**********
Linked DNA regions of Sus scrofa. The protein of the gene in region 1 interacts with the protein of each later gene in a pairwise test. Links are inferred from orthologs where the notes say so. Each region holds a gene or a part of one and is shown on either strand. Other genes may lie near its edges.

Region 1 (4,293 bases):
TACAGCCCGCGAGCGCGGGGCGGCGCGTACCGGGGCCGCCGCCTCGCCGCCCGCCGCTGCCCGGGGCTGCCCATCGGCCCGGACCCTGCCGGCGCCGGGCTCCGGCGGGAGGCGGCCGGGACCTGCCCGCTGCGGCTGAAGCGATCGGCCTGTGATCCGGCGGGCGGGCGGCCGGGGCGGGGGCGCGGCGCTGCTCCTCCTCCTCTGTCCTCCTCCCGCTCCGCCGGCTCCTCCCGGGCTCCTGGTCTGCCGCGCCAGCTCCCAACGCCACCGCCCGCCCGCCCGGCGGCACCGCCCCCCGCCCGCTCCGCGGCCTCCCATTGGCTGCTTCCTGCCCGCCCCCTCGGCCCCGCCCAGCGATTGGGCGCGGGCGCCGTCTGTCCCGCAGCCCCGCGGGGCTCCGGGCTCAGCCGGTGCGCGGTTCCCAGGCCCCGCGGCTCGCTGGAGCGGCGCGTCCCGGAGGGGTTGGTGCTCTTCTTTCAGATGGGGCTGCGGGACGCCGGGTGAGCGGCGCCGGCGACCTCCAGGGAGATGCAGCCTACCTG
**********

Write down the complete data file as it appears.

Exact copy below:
Linked DNA regions of Sus scrofa. The protein of the gene in region 1 interacts with the protein of each later gene in a pairwise test. Links are inferred from orthologs where the notes say so. Each region holds a gene or a part of one and is shown on either strand. Other genes may lie near its edges.

Region 1 (4,293 bases):
TACAGCCCGCGAGCGCGGGGCGGCGCGTACCGGGGCCGCCGCCTCGCCGCCCGCCGCTGCCCGGGGCTGCCCATCGGCCCGGACCCTGCCGGCGCCGGGCTCCGGCGGGAGGCGGCCGGGACCTGCCCGCTGCGGCTGAAGCGATCGGCCTGTGATCCGGCGGGCGGGCGGCCGGGGCGGGGGCGCGGCGCTGCTCCTCCTCCTCTGTCCTCCTCCCGCTCCGCCGGCTCCTCCCGGGCTCCTGGTCTGCCGCGCCAGCTCCCAACGCCACCGCCCGCCCGCCCGGCGGCACCGCCCCCCGCCCGCTCCGCGGCCTCCCATTGGCTGCTTCCTGCCCGCCCCCTCGGCCCCGCCCAGCGATTGGGCGCGGGCGCCGTCTGTCCCGCAGCCCCGCGGGGCTCCGGGCTCAGCCGGTGCGCGGTTCCCAGGCCCCGCGGCTCGCTGGAGCGGCGCGTCCCGGAGGGGTTGGTGCTCTTCTTTCAGATGGGGCTGCGGGACGCCGGGTGAGCGGCGCCGGCGACCTCCAGGGAGATGCAGCCTACCTG